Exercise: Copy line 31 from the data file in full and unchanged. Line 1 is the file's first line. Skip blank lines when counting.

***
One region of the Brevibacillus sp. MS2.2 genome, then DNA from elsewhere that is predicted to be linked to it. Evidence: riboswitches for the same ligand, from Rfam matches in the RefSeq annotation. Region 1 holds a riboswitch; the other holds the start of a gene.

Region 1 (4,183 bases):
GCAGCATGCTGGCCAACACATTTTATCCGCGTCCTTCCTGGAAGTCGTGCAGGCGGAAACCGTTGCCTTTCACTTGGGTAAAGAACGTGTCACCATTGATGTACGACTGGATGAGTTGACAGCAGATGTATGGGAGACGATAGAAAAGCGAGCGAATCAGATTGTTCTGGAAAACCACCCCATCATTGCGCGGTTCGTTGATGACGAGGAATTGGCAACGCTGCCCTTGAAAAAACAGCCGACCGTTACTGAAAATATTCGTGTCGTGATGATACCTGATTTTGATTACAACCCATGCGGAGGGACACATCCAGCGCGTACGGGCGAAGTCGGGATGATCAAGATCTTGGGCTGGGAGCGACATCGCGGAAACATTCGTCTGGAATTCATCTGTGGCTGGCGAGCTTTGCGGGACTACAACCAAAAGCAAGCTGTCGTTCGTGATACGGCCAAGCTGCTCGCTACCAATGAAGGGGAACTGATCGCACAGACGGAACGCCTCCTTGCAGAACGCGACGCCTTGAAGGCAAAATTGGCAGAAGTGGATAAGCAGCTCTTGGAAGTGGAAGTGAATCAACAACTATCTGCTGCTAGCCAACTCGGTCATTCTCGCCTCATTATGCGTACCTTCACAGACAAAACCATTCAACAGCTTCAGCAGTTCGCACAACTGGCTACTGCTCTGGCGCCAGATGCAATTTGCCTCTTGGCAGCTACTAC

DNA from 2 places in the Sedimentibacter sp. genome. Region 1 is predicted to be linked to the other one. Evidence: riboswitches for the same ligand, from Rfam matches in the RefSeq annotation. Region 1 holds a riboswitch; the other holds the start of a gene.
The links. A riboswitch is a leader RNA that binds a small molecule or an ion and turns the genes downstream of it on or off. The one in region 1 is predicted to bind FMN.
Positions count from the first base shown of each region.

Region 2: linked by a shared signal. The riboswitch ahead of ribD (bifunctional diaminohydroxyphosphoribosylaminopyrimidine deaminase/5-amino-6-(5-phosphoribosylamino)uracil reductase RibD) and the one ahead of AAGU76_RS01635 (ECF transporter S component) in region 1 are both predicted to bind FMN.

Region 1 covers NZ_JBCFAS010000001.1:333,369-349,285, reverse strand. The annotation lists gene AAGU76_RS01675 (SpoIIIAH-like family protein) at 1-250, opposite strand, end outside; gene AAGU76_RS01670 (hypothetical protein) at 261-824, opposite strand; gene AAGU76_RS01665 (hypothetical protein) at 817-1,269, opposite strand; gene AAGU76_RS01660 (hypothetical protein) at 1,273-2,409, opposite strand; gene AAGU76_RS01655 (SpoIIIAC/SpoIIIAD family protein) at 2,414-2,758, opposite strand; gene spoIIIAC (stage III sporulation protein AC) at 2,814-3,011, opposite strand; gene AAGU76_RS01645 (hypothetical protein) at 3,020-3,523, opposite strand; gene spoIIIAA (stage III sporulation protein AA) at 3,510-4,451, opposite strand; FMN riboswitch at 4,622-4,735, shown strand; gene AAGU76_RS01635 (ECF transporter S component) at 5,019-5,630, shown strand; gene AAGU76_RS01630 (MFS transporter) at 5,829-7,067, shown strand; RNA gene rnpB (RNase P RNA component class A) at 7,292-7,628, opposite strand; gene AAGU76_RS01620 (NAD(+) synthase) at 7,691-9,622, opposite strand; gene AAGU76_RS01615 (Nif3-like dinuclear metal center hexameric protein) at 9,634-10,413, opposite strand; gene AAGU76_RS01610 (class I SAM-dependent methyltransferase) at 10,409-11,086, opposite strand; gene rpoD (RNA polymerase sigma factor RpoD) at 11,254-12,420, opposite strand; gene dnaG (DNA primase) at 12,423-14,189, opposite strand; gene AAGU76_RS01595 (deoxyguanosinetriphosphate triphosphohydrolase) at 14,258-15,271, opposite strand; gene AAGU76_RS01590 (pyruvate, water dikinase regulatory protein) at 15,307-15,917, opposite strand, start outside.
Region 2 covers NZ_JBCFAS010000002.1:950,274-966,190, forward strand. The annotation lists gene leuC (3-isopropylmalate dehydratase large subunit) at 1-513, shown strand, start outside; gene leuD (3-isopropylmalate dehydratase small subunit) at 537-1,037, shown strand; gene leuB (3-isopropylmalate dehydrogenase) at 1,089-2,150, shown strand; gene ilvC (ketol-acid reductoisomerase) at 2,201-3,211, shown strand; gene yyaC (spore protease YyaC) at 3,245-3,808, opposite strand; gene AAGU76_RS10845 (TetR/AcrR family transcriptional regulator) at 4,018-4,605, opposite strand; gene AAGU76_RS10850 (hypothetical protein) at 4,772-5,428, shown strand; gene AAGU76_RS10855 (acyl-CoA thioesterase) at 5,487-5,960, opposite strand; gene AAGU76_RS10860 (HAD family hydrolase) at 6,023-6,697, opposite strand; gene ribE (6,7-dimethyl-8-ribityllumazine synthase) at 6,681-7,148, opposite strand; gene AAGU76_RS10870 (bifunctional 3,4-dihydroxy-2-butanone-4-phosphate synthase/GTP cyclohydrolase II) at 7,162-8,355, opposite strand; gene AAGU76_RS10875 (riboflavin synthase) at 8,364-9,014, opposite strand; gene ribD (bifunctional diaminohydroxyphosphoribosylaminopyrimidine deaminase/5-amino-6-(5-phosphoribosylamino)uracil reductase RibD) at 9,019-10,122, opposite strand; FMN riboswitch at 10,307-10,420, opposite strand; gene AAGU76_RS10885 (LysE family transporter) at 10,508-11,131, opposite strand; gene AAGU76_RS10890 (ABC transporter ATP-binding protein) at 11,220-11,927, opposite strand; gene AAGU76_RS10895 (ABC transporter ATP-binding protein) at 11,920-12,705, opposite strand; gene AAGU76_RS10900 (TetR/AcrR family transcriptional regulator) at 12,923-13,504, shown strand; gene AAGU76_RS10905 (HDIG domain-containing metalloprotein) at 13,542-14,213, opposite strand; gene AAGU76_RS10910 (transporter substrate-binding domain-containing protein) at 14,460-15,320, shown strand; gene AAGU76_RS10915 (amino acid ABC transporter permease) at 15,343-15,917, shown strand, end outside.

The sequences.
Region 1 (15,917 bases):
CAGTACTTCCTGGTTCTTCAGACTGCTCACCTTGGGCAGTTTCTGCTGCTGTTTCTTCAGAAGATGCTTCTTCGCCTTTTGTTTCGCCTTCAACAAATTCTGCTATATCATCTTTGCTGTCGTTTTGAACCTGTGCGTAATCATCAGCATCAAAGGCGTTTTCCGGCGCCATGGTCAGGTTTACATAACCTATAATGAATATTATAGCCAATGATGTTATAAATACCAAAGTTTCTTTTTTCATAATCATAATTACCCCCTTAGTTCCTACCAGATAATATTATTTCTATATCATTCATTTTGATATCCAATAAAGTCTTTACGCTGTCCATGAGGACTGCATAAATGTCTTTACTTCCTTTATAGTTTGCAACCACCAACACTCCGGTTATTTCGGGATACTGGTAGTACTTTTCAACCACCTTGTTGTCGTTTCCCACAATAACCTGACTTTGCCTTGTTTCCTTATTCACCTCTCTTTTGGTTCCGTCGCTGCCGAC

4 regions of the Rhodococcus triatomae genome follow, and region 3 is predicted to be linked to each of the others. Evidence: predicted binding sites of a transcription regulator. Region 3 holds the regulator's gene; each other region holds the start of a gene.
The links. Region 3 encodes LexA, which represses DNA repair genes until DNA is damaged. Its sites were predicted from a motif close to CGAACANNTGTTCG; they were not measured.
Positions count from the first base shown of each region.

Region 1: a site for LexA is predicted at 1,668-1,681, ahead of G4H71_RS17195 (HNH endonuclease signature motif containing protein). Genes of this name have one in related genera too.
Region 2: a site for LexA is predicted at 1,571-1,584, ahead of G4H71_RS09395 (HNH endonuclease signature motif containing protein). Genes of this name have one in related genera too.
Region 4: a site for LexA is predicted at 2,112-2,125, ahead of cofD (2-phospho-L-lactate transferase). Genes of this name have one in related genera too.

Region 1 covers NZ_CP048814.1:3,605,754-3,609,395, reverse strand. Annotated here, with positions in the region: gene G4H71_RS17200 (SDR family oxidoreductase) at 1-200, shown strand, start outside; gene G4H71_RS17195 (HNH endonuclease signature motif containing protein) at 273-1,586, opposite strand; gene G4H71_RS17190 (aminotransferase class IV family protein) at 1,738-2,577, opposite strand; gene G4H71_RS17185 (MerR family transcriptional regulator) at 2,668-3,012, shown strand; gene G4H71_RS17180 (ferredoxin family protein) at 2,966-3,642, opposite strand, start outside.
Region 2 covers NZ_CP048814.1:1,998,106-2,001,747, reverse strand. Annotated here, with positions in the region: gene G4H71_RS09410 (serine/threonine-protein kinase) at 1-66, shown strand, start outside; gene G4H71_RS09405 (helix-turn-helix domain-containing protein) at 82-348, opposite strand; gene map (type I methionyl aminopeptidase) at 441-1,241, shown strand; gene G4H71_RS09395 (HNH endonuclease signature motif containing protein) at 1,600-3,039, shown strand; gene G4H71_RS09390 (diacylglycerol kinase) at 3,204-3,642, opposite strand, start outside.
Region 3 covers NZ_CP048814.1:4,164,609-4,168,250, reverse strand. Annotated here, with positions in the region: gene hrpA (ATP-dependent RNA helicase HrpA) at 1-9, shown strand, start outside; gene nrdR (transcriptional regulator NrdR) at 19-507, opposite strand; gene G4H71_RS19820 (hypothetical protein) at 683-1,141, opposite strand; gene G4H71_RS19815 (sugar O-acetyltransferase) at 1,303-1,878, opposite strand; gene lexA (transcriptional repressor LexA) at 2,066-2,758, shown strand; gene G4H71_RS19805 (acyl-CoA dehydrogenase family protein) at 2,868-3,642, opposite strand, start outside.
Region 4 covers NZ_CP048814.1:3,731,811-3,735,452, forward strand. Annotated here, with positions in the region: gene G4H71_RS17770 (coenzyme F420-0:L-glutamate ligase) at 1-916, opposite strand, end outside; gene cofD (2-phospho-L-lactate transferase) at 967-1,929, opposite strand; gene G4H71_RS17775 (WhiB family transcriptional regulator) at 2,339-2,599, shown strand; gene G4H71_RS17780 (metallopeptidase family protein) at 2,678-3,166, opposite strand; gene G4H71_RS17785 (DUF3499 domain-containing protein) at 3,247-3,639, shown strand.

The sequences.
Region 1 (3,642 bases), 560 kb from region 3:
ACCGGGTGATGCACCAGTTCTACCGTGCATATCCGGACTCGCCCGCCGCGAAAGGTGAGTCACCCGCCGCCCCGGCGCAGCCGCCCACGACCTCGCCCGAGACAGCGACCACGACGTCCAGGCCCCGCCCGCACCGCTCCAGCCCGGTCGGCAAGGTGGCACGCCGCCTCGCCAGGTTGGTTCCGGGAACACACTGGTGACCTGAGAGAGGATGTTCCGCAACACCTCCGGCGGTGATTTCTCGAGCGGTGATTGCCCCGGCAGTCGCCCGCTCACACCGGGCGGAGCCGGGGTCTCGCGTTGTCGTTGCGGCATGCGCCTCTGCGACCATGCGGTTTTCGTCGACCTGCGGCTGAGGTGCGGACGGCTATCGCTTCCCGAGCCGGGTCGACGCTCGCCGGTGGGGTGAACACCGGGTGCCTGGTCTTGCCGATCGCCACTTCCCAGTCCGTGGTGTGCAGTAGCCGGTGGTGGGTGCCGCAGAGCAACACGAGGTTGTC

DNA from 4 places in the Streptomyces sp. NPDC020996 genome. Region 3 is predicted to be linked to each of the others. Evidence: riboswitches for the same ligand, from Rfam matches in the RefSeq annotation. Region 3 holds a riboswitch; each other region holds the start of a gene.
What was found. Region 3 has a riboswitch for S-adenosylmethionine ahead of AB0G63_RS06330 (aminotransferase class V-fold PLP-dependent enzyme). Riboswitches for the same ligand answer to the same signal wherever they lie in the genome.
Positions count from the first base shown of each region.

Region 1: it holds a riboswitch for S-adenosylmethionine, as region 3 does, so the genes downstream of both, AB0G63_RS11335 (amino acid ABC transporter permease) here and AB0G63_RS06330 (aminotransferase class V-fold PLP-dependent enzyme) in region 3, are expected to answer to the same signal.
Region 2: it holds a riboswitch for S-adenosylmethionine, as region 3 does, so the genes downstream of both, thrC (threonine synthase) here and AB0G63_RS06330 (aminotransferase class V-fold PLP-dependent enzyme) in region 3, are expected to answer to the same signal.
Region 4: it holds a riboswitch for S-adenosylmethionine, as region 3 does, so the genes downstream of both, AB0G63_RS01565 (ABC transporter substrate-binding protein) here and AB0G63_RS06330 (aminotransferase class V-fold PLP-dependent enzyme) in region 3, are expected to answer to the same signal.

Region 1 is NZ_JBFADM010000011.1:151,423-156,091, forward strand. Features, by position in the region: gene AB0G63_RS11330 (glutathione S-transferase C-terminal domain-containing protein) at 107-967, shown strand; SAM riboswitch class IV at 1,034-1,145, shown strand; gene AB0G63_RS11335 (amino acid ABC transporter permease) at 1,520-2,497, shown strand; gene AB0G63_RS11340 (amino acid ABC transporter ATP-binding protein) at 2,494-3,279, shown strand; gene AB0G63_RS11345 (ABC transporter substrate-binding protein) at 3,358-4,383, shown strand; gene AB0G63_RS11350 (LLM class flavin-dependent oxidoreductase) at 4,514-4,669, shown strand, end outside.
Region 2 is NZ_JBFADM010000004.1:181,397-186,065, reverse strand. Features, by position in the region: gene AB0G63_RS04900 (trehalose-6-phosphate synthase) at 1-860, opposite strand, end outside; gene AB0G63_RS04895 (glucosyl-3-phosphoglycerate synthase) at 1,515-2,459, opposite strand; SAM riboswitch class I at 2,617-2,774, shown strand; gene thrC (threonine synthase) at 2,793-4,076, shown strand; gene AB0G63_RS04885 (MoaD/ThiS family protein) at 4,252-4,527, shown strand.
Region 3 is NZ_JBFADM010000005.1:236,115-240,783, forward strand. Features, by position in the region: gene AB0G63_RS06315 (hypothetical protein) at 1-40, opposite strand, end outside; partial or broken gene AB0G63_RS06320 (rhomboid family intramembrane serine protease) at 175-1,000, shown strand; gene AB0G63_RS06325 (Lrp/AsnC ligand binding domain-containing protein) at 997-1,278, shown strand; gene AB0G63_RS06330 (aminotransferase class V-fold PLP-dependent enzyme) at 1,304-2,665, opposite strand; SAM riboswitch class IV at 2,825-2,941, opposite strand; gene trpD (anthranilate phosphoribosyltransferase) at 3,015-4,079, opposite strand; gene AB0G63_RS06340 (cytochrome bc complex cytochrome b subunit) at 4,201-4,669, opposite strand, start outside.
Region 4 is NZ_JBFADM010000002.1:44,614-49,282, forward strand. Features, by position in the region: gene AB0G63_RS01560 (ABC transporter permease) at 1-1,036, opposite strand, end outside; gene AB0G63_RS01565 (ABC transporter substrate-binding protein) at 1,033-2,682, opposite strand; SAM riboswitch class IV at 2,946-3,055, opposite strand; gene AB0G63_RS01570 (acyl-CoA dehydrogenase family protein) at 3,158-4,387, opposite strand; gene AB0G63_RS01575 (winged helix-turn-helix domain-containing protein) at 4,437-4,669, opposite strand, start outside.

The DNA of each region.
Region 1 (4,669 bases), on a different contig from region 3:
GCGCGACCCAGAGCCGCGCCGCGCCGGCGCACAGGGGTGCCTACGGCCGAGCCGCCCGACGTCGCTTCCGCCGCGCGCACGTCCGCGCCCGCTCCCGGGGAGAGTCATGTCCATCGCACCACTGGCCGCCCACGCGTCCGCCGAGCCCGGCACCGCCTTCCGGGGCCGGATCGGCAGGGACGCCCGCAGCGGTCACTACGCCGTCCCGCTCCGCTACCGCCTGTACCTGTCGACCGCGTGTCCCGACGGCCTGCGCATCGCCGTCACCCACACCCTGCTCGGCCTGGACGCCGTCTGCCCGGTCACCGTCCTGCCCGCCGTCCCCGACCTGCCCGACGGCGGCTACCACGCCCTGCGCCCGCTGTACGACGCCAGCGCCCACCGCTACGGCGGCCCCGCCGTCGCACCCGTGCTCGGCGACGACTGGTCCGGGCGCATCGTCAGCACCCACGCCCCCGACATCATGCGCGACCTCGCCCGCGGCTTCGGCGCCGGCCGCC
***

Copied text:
Region 4: it holds a riboswitch for S-adenosylmethionine, as region 3 does, so the genes downstream of both, AB0G63_RS01565 (ABC transporter substrate-binding protein) here and AB0G63_RS06330 (aminotransferase class V-fold PLP-dependent enzyme) in region 3, are expected to answer to the same signal.